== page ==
As the new work week started, more than 100 sugar workers from the Wales Estate, which was shut down last December, gathered outside the President’s Office to protest efforts to have them transferred to the Uitvlugt estate.
The workers said they prefer to be paid their severance packages and head off into retirement, rather than to continue working for the sugar industry at the Uitvlugt estate.
“If they close down Wales, then pay we the money and let we go. We not going and work at no Uitvlugt. We got children to take care of, so give we the severance and let we go”, one sugar worker shouted as he joined his fellow workers in the protest.
Another sugar worker, Suresh Seemangal, who has been working in the sugar industry for the past 37 years, told News Source he cannot continue working in the industry and would like to be paid his severance rather than take a job at another estate.
He said Uitvlugt is located is located more than 22 miles from the Wales estate, and moving to Uitvlugt would cause “more stress” to his daily life.
“Is long now I working there my brother, and I got 4 kids to send to school. I want me money. Nothing else. Let them pay we out and let we go and do we thing”, another cane harvester said. He said he has been working with Guysuco for more than two decades.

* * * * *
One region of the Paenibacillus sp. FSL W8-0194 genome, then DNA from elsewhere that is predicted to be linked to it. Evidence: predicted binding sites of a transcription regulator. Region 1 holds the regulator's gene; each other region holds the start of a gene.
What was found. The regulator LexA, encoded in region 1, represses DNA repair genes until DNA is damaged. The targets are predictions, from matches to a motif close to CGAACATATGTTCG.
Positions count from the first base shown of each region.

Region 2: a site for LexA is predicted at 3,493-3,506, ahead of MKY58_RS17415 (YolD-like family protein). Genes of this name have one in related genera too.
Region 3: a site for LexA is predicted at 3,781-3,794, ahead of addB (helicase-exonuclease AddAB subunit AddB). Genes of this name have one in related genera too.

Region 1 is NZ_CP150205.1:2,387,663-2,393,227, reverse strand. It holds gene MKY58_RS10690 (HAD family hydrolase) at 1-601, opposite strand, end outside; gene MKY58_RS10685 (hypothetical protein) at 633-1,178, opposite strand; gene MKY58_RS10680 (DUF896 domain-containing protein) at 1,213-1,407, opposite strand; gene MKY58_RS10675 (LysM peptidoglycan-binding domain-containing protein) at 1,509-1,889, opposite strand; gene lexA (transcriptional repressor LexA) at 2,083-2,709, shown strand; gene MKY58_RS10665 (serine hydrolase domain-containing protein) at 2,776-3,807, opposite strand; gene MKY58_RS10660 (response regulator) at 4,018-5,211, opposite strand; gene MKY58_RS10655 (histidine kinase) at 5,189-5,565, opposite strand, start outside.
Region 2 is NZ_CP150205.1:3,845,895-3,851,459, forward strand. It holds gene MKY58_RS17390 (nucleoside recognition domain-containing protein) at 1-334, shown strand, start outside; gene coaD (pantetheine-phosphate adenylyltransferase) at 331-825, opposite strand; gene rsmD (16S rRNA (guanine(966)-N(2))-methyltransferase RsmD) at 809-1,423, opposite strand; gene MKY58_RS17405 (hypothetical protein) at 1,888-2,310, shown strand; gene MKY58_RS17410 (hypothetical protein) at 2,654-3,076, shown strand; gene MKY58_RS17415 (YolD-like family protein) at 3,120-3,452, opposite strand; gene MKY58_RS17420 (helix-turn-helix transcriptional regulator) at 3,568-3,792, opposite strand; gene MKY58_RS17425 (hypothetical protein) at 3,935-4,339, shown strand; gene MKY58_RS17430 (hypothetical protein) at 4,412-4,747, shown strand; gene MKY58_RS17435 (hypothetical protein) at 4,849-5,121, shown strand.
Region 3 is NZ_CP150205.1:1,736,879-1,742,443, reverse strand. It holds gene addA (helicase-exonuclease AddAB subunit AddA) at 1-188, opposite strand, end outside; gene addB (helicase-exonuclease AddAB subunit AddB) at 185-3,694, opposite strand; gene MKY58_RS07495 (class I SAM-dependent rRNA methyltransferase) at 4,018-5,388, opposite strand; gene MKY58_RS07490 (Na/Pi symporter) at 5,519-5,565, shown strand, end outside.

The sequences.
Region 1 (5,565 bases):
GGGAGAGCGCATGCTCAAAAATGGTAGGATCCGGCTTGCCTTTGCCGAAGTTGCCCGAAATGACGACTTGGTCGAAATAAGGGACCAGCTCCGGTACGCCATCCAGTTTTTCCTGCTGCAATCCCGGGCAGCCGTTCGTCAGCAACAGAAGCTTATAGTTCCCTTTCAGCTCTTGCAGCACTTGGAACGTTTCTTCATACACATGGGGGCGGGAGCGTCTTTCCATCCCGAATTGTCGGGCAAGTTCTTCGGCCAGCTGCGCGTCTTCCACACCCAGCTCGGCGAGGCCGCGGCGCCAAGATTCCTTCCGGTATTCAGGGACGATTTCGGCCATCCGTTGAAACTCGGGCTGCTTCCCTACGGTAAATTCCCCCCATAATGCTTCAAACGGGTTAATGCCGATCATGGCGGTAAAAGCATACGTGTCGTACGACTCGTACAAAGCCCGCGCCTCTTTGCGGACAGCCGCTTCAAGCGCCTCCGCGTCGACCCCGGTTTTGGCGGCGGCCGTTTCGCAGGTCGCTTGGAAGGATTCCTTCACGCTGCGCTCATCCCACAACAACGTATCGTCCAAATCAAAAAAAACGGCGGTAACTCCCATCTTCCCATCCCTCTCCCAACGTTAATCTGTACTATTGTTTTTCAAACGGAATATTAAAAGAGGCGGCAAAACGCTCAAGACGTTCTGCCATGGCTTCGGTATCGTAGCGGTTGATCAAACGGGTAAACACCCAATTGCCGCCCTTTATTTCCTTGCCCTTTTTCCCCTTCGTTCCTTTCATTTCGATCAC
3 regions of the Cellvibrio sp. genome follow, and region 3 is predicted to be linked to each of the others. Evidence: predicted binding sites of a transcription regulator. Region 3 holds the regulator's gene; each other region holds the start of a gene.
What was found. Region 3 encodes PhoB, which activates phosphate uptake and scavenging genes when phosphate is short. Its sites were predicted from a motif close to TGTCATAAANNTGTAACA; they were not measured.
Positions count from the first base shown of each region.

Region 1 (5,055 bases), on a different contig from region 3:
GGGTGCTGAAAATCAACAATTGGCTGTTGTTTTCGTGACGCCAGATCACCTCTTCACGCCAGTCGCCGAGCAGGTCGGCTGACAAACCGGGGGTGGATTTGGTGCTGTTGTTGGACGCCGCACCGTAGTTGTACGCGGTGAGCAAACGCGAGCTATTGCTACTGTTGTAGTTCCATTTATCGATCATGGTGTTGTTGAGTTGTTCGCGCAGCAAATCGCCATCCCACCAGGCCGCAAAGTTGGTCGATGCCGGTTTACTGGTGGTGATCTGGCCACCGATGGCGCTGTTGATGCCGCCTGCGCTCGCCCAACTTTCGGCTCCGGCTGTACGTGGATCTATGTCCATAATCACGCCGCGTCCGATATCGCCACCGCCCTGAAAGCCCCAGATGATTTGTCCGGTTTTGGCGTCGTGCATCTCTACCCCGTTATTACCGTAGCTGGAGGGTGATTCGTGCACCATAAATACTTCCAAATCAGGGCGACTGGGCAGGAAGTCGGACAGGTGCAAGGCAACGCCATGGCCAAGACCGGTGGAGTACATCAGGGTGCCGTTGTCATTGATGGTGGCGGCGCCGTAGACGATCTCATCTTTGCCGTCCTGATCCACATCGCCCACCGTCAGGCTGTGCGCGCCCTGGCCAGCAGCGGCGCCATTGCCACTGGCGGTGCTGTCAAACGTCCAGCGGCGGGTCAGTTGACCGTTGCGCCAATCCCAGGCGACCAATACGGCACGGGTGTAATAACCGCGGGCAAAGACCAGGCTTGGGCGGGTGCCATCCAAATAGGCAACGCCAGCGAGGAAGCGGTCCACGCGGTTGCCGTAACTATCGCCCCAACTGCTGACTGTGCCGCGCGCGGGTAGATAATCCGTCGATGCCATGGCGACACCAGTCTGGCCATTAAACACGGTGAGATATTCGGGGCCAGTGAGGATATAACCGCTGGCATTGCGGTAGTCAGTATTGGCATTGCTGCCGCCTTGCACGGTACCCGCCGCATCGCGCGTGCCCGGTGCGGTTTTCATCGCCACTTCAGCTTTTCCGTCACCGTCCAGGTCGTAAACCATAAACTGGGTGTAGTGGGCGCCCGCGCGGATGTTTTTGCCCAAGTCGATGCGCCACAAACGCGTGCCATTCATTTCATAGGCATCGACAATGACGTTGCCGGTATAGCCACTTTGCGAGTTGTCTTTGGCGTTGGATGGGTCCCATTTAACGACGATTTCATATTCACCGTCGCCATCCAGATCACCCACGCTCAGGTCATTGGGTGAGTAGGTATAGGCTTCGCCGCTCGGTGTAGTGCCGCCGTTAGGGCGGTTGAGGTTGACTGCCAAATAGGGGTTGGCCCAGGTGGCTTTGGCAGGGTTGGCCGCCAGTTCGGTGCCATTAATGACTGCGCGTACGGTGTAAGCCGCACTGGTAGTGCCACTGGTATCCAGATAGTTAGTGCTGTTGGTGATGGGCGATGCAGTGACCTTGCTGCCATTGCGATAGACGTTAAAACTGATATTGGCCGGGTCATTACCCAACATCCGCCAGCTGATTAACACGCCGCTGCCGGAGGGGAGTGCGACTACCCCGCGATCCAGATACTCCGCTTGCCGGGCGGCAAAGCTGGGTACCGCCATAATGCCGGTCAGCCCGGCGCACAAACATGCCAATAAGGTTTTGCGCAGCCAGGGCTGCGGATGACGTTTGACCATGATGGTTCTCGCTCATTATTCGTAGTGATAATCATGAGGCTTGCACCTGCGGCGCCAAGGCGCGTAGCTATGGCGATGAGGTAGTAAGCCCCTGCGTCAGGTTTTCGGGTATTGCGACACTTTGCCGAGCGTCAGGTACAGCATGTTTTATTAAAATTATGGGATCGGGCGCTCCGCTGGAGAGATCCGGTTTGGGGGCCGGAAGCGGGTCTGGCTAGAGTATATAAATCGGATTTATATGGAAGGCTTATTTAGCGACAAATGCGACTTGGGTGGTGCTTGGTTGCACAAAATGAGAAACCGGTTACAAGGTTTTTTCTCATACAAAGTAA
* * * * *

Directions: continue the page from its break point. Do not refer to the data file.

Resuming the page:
For 39 years, canecutter, Balram Kamaroo, has been working with the sugar industry. He said too old to be cutting cane now. I don’t think it is right for them transfer me to Uitvlugt. Me too old to go and work there”.
“We want we severance”, the peaceful protesters shouted as they called on the President to intervene in the matter.
They complained that some representatives of the company have been making decisions about their future without consulting them and so while many are ready to pack up and leave the sugar industry, they do not believe that the message is being made clear to the company and the government.
Union officials believe the workers should be given the choice and if it is that they prefer their severance package over continuing employment, their choice should be considered and respected.
Guysuco has been heaping up billions of dollars in losses over the past few years. Despite many promising efforts to turn the industry around, it continues to face production and sustainability problems.